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How Democrats Salvaged a History-Making Bill

michael barbaro

From The New York Times, I’m Michael Barbaro. This is “The Daily.”

[music]
archived recording (chuck schumer)

Today, after more than a year of hard work, the Senate is making history.

michael barbaro

Over the weekend, Senate Democrats passed legislation that would make historic investments to fight climate change and lower the cost of prescription drugs, and pay for them by raising taxes on businesses.

archived recording (chuck schumer)

It’s a game-changer. It’s a turning point. And it’s been a long time in coming.

michael barbaro

In the process, Democrats revived a set of long-sought party goals that, just a few weeks ago, were widely seen as dead.

archived recording (chuck schumer)

To Americans who’ve lost faith that Congress can do big things, this bill is for you.

michael barbaro

I spoke with my colleague, congressional reporter Emily Cochrane, about how that happened and what the bill actually means for Americans.

It’s Tuesday, August 9th.

[music]

So Emily, this finally happened.

emily cochrane

It appears so. I’m still processing, after a weekend where I single-handedly tested how much caffeine one human body can take.

michael barbaro

Right. Quite a lot.

emily cochrane

A lot, I can assure you.

michael barbaro

So we are going to spend a lot of time talking about what’s actually in this bill and why it’s so historic, but let’s start with how we got here, to this place that nobody really thought we’d ever be, with Democrats delivering a sweeping bill to fight climate change, make big changes to the health care system, raise taxes on businesses and reduce the deficit, and somehow doing that while overcoming the profound resistance of Senator Joe Manchin and Senator Kyrsten Sinema. So how did that happen?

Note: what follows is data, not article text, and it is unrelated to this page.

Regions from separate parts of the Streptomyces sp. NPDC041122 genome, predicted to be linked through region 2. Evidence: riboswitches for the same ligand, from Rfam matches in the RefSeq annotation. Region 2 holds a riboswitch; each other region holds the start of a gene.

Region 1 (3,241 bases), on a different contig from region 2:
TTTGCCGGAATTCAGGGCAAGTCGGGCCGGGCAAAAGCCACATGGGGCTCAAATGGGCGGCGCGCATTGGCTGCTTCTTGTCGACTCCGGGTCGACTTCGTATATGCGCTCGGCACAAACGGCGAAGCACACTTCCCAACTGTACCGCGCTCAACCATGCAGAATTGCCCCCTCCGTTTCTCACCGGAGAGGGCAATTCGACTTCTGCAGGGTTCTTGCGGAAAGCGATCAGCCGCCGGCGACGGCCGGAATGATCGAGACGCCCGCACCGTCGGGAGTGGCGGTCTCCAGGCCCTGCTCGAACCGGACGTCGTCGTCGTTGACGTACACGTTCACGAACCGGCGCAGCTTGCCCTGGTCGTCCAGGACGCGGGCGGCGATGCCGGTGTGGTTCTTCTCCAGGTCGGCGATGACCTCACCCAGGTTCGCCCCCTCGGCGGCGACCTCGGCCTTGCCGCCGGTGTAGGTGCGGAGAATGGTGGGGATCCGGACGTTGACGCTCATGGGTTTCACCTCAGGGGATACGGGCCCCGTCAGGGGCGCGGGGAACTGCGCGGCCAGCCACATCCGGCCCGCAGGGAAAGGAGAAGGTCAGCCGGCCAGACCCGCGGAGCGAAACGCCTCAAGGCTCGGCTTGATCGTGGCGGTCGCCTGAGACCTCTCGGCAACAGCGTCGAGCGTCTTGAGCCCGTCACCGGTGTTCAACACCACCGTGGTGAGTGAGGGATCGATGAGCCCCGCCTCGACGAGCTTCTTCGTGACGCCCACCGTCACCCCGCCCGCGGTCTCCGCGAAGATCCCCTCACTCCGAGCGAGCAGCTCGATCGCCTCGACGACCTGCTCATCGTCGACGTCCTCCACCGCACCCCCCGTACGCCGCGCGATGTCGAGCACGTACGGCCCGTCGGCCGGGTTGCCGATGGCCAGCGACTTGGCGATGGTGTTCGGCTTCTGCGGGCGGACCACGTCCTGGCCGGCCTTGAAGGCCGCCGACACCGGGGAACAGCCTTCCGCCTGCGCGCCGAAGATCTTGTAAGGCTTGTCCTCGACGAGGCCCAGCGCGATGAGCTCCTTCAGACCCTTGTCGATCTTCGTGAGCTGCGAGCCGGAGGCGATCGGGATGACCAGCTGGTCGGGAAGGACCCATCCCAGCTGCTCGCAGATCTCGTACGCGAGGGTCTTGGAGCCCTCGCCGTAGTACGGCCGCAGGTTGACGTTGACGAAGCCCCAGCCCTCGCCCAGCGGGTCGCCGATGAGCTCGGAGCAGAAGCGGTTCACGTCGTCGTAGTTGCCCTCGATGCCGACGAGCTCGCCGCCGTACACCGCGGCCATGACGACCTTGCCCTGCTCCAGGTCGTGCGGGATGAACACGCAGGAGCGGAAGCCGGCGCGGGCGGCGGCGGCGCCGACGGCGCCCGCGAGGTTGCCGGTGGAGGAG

emily cochrane

So back in November, House Democrats finally had the votes they needed to pass a version of President Biden’s signature domestic policy bill. It would have expanded the social safety net and really transformed the reach of the federal government. It was known as the Build Back Better Act. It was about 2.2 trillion worth of spending and tax increases. But once it got through the House, it still needed to get through the Senate. And without any Republican support, Democrats needed all 50 members of their party to back it for it to get through the Senate.

michael barbaro

Right.

emily cochrane

And in December —

archived recording 1

Joining us now, Democratic Senator Joe Manchin of West Virginia. Senator, welcome back.

emily cochrane

— Senator Joe Manchin, a conservative Democrat from West Virginia, a red state, went on national television and said —

archived recording (joe manchin)

If I can’t go home and explain it to the people of West Virginia, I can’t vote for it.

emily cochrane

— $2 trillion is too much —

archived recording (joe manchin)

And I cannot vote to continue with this piece of legislation. I just can’t.

emily cochrane

— and essentially walked away from negotiations on that specific bill.

archived recording (joe manchin)

I’ve tried everything humanly possible. I can’t get there.

archived recording 1

You’re done. This is a no.

archived recording (joe manchin)

This is a no.

[music]
emily cochrane

So that December statement ended Build Back Better as we knew it. And there was a lot of frustration and anger from the Democratic Party.

archived recording 2

The bill has already been retrofitted to Joe Manchin’s liking. Let’s make that extremely clear.

emily cochrane

They had worked for more than six months at this point to get the entire House Democratic caucus behind this bill.